Sometimes I Push Past My Line in the Sand, and It’s a Good Thing

Shawna Barnes avatar

by Shawna Barnes |

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I want to do everything! Especially after a period of time when I’ve not felt well enough to do anything. So when the stars seem to align and I’m feeling good, I do all the things, often to my own detriment. I’ll find the line of what I can do and plow right past it, necessitating days of recovery and nothingness. Anyone else?

What is this line I speak of? It’s the line in the imaginary sand that we all have, the benchmark for “I overdid it.” For those like me with myasthenia gravis (MG), something as simple as brushing our teeth or taking a shower can be the activity that has us crossing the line.

So what to do about it? Sit on our derrieres and reduce our lives to sedentary nothingness? I think not. I choose to find the line and get as close as I can, and maybe even stretch my toes over it — and sometimes I drive right over it and take three days of rest to recuperate.

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After getting sick with COVID-19 in January, my overall health was affected. My stamina for daily activities became nonexistent. To rebuild that stamina, boundaries and limits must be pushed.

My MG has not been well managed until recently. Regular IVIG infusions and an amazing care team have me feeling better and stronger. However, I take into account a certain level of chronic illness stamina when I push my boundaries. For example, I often self-assess to determine if my arm weakness is due to generalized MG weakness or because I felt really good and decided to paint the living room the day before.

The key to pushing boundaries, finding the proverbial line, and safely improving my wellness has been my ability to self-assess. It helps that I have an amazingly supportive partner who also happens to be a personal trainer. He helps me identify when I am pushing too hard and when I’m not pushing hard enough.

These are some questions I ask myself when deciding how far, even if it’s a good day, to push that line.

How is my breathing? Am I able to get good, deep breaths? If not, why? Does it feel lung-related or muscular? (I have COVID-19-induced asthma on top of the MG breathing weakness; if I pay attention, I can identify the cause of my shortness of breath.)

How is my energy level? Do I feel good in general, or am I tired? If I’m tired, is it because I’m getting sick or run-down from too many consecutive days of pushing the boundary line, or am I just plain old tired today?

How is my strength? Can I brush or style my hair without needing a break? Can I get out of the chair without needing help, or am I using the chair arms every single time? Am I dragging my feet when I walk around the house?

How is my stamina? Can I walk around the house without getting winded or short of breath?

How is my pain? Does my back hurt because of my chronic pain, or are the muscles sore from overuse or overcompensating for the weaker muscles in my hips? Do my hands hurt today, and does it affect my grip strength?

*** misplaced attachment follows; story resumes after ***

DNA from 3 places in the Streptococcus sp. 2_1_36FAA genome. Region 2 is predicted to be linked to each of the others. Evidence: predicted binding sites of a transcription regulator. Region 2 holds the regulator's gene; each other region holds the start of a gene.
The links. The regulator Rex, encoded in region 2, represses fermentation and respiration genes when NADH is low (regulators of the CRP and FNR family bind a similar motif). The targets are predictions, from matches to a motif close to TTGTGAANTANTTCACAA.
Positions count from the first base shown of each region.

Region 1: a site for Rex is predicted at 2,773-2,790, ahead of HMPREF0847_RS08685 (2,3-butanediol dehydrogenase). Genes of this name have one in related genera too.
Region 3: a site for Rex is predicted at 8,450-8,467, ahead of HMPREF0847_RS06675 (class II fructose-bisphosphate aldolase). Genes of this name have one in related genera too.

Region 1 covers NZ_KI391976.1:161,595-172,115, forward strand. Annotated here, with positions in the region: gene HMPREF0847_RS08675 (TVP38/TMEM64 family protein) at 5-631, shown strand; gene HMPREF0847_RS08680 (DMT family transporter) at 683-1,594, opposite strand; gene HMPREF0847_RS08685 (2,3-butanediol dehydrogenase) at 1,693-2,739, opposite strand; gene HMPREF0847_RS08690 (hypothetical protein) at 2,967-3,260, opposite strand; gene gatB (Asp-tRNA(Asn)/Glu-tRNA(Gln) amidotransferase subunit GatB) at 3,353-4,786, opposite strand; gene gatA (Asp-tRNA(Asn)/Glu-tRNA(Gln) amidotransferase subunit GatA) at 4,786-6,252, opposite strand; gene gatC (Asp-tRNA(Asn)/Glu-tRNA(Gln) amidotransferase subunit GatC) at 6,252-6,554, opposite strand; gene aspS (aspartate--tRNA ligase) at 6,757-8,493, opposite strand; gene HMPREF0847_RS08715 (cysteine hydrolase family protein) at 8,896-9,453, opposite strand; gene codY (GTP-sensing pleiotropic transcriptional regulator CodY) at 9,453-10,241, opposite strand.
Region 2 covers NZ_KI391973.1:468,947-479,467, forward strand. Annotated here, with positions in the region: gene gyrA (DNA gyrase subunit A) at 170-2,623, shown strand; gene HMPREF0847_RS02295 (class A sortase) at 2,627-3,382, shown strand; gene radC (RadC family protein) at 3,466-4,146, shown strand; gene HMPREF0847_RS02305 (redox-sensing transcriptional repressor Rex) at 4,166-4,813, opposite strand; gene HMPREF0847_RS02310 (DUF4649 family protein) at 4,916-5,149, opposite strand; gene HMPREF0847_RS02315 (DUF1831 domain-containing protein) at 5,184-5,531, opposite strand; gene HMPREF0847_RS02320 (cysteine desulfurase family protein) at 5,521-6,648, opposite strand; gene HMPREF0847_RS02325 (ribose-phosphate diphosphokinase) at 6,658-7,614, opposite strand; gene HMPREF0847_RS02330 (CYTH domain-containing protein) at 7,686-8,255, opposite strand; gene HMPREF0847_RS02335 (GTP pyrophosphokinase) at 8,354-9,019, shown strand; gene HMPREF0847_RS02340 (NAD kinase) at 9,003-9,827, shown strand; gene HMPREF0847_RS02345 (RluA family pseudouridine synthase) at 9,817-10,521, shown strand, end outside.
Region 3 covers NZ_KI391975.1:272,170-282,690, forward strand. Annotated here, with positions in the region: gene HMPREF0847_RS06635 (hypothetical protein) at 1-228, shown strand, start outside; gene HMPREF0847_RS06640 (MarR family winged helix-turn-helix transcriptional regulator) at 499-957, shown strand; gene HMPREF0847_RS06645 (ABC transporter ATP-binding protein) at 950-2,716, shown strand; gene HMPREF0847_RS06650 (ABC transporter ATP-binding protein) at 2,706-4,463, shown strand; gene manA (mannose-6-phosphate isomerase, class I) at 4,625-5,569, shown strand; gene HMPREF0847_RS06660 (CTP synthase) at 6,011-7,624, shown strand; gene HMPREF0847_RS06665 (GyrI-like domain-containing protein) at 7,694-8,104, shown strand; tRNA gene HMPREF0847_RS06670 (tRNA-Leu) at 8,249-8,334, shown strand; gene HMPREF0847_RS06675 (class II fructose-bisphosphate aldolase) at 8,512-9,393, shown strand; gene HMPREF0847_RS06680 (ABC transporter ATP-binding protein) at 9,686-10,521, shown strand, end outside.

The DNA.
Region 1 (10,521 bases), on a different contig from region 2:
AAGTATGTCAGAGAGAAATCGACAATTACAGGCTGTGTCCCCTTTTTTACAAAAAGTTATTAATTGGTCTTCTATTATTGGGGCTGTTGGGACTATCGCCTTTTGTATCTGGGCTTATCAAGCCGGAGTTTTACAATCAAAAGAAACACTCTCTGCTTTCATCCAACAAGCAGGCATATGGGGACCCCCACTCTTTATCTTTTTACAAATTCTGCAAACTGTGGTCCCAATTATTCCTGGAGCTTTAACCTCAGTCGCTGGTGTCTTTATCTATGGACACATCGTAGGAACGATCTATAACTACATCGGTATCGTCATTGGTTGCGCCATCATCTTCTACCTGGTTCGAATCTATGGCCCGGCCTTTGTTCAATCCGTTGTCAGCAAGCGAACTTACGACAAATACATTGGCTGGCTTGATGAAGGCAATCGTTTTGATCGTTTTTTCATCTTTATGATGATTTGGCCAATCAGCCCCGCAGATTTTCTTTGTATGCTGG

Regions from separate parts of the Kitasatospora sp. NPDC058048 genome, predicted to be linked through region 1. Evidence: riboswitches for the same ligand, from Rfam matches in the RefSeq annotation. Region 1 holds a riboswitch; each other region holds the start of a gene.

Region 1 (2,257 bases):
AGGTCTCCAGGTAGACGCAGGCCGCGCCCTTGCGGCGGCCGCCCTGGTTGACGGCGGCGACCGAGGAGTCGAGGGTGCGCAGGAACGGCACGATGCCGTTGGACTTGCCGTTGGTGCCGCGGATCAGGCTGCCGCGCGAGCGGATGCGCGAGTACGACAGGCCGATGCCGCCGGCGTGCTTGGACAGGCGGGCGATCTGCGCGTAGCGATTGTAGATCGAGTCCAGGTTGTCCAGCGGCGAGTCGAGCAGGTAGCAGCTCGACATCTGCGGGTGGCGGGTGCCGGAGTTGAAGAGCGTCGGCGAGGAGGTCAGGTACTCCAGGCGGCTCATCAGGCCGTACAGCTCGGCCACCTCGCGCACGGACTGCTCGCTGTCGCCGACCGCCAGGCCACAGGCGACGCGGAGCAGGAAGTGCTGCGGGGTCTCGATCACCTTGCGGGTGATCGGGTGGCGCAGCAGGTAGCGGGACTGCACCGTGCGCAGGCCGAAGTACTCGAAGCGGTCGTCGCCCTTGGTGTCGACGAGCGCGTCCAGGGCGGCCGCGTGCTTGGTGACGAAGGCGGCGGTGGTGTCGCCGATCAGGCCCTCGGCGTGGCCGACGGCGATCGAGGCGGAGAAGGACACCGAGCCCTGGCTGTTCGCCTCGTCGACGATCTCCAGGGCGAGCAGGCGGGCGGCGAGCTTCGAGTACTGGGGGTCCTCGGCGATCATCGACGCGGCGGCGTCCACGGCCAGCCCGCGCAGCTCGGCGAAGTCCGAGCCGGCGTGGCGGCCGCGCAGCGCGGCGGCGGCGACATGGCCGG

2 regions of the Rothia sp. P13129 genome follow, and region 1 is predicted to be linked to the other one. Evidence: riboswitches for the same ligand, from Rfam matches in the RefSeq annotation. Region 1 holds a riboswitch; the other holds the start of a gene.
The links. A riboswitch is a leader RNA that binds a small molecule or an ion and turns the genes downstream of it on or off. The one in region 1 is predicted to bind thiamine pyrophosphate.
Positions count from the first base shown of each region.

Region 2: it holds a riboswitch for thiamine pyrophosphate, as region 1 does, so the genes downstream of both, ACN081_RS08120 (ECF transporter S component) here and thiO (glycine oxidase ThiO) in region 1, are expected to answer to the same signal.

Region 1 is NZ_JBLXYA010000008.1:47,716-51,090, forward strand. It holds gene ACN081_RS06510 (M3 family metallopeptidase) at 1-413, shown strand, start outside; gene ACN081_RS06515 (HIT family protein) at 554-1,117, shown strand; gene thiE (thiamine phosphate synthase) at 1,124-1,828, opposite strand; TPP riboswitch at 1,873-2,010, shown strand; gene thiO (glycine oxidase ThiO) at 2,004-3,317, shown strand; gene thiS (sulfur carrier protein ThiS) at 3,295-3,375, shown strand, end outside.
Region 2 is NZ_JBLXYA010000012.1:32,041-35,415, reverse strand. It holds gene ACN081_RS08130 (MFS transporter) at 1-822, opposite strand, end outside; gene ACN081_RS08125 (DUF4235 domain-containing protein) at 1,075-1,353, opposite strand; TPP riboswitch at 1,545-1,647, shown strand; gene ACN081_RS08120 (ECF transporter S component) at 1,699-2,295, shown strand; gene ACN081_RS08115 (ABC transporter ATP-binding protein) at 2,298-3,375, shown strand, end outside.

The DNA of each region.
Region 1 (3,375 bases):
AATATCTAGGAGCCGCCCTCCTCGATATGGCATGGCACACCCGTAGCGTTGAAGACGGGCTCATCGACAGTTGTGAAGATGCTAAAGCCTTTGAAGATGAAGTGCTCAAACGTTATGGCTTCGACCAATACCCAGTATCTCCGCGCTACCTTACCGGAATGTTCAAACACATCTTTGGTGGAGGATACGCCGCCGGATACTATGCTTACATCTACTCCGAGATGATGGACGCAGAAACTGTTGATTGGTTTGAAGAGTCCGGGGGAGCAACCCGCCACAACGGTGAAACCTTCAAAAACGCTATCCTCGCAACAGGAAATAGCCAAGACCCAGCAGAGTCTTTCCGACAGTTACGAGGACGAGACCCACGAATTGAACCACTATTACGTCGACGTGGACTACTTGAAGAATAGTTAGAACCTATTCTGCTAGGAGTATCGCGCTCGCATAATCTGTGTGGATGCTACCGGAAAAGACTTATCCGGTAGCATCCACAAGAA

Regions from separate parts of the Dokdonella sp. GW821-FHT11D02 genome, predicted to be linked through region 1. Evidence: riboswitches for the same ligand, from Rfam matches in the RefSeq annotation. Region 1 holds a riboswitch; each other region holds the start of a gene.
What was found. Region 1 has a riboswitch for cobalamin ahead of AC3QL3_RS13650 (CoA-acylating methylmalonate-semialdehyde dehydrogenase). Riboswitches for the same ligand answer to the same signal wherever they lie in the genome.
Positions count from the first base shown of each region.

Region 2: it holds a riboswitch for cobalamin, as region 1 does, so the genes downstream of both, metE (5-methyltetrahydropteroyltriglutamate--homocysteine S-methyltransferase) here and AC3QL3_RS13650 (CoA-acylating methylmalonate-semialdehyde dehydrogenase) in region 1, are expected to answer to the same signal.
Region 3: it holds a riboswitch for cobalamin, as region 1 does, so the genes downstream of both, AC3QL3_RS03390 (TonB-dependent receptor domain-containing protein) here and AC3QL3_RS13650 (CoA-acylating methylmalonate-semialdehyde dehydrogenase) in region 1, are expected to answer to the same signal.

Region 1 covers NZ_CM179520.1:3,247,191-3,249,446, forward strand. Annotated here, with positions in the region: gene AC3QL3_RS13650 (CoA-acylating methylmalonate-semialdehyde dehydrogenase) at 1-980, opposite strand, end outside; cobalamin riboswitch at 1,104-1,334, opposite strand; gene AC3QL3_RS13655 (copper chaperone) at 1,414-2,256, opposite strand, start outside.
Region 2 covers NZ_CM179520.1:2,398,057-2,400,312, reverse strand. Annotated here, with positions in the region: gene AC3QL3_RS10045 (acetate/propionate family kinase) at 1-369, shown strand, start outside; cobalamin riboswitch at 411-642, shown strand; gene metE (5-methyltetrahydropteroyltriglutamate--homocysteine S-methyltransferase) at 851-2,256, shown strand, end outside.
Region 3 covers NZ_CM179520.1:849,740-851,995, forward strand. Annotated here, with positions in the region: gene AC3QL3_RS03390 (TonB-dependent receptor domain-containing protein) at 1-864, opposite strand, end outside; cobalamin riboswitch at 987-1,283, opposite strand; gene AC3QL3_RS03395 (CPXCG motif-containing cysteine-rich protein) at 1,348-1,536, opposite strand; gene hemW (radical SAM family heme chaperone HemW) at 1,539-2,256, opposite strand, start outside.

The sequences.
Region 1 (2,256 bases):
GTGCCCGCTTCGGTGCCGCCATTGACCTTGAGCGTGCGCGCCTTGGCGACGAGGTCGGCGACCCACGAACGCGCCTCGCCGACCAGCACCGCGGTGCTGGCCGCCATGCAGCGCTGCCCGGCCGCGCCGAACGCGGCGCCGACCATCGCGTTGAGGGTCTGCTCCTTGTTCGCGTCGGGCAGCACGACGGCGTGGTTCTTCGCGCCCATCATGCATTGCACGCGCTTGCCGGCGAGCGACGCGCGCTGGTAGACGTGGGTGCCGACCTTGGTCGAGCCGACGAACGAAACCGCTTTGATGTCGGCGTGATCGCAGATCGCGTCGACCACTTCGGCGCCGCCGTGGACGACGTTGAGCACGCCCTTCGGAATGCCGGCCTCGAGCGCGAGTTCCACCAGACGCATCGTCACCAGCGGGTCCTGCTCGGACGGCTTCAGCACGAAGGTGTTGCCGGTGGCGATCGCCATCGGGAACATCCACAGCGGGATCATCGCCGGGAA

Wow, that’s a lot! I didn’t realize just how much I assess over the course of my morning routine. I give myself at least an hour, usually two, every morning after I wake up to do what I need to do.

The more I’ve given myself this time to assess and then determine my activity for the day, the more my quality of life has improved. My plate doesn’t feel so full, even though my days and heart are. I’m learning to accept and appreciate that recovery days are critical, especially as I push for improving my overall health.

As a result of this discovery, I’ve explored our new property in Wisconsin using my rollator, felt well enough to be out and about in public, and made some new friends. I’ve also been able to help with small home-improvement projects. My mental health has improved, and I am happier.

I’m going to keep pushing my limits and boundaries, seeing how far I can extend the line in the sand, and living my best life. Life with MG is hard and tumultuous, full of ups and downs. I plan to make the best of the ups and embrace the rest that comes with the downs.


Myasthenia Gravis News is strictly a news and information website about the disease. It does not provide medical advice, diagnosis, or treatment. This content is not intended to be a substitute for professional medical advice, diagnosis, or treatment. Always seek the advice of your physician or other qualified health provider with any questions you may have regarding a medical condition. Never disregard professional medical advice or delay in seeking it because of something you have read on this website. The opinions expressed in this column are not those of Myasthenia Gravis News or its parent company, BioNews, and are intended to spark discussion about issues pertaining to myasthenia gravis.

Comments

Sally Morgan avatar

Sally Morgan

Thank you for your wonderful articles, I find them very encouraging and they make me stop and think. I find that so much of what you say is so relevant to my own feelings, albeit my MG is at a slightly lesser degree than your own. I am aware that symptoms can show up at any time and so have to keep them under control, being 72 next month I want to be able to continue to enjoy life as best I can for as long as I can.

Very many thanks and keep on writing.
Kindest regards, Sally

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Myasthenia Gravis News conducted a survey from Feb. 11-March 28 to gain greater insight into the characteristics of the MG community and disease management. Results of the survey have now been published. Click on the image to view the infographic, and click here to read the story.